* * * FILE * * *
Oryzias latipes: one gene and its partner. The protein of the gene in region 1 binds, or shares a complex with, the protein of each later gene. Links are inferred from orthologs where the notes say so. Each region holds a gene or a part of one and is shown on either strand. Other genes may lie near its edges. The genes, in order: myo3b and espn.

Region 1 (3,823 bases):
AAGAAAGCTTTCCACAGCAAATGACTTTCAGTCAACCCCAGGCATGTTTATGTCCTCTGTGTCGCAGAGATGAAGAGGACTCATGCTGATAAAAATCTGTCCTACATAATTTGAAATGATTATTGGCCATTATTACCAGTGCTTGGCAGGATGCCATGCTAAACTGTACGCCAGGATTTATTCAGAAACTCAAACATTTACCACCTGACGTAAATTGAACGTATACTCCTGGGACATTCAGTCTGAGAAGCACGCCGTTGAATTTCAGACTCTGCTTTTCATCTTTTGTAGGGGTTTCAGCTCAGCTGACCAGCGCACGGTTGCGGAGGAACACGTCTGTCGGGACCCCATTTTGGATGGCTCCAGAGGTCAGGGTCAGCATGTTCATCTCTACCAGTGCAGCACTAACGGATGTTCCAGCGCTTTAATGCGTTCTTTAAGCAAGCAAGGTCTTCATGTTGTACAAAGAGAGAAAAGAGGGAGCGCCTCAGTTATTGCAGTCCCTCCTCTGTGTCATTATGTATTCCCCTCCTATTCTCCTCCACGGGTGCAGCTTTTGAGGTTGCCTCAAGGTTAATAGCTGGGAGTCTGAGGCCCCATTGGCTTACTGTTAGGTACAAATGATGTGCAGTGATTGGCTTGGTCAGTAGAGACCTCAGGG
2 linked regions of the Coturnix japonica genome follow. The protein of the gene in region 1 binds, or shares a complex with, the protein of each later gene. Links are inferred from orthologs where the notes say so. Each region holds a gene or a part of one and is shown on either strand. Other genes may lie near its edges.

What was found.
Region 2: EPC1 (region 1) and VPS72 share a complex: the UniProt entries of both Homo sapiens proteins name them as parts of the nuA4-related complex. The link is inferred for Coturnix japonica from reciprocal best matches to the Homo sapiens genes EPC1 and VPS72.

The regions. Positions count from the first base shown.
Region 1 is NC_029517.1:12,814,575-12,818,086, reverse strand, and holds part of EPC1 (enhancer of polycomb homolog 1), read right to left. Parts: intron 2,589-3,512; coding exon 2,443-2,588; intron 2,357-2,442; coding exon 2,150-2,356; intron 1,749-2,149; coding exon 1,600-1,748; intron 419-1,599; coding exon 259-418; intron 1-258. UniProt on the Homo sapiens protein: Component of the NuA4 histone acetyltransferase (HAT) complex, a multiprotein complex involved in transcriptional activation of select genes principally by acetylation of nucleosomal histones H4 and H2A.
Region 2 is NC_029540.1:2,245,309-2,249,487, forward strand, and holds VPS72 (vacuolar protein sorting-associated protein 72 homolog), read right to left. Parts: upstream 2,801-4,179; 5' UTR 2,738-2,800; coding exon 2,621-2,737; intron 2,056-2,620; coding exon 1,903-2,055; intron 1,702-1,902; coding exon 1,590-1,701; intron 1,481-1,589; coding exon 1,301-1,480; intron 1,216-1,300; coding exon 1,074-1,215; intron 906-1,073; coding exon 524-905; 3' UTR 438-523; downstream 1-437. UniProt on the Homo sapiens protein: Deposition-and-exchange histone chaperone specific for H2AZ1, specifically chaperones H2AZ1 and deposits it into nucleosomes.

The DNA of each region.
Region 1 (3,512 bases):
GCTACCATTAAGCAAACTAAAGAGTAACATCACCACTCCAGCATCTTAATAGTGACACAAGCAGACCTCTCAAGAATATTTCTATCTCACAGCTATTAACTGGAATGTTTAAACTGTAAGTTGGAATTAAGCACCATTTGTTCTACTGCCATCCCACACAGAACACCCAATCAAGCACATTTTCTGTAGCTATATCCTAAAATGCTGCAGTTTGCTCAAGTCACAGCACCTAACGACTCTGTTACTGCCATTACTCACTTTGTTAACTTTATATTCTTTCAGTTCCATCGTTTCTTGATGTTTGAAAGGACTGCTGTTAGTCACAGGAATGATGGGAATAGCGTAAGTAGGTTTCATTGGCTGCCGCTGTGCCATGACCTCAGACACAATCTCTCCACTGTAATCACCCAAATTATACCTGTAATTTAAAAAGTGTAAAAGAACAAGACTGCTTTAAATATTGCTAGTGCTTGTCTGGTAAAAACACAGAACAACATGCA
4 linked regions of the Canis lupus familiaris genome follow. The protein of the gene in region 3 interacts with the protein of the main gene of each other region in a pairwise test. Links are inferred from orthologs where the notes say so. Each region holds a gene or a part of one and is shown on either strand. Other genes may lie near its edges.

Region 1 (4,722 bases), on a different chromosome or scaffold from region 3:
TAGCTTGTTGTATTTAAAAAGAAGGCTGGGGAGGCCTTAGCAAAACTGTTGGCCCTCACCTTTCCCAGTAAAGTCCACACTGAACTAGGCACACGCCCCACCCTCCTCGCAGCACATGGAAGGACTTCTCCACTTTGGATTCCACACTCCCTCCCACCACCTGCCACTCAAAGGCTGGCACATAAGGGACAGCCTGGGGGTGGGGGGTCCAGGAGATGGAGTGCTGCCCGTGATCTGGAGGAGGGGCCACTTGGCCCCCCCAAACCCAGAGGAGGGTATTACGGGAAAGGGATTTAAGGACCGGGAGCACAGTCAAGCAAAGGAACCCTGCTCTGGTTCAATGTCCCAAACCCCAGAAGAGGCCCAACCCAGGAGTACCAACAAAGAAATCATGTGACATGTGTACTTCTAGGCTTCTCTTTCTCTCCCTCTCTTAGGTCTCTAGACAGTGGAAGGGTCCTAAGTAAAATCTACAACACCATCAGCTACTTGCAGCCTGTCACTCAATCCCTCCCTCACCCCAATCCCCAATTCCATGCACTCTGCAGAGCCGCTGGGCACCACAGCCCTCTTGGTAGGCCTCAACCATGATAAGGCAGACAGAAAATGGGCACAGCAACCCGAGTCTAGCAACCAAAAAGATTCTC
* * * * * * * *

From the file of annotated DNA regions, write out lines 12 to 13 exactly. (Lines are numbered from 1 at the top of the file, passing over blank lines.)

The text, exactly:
GCTACCATTAAGCAAACTAAAGAGTAACATCACCACTCCAGCATCTTAATAGTGACACAAGCAGACCTCTCAAGAATATTTCTATCTCACAGCTATTAACTGGAATGTTTAAACTGTAAGTTGGAATTAAGCACCATTTGTTCTACTGCCATCCCACACAGAACACCCAATCAAGCACATTTTCTGTAGCTATATCCTAAAATGCTGCAGTTTGCTCAAGTCACAGCACCTAACGACTCTGTTACTGCCATTACTCACTTTGTTAACTTTATATTCTTTCAGTTCCATCGTTTCTTGATGTTTGAAAGGACTGCTGTTAGTCACAGGAATGATGGGAATAGCGTAAGTAGGTTTCATTGGCTGCCGCTGTGCCATGACCTCAGACACAATCTCTCCACTGTAATCACCCAAATTATACCTGTAATTTAAAAAGTGTAAAAGAACAAGACTGCTTTAAATATTGCTAGTGCTTGTCTGGTAAAAACACAGAACAACATGCA
4 linked regions of the Canis lupus familiaris genome follow. The protein of the gene in region 3 interacts with the protein of the main gene of each other region in a pairwise test. Links are inferred from orthologs where the notes say so. Each region holds a gene or a part of one and is shown on either strand. Other genes may lie near its edges.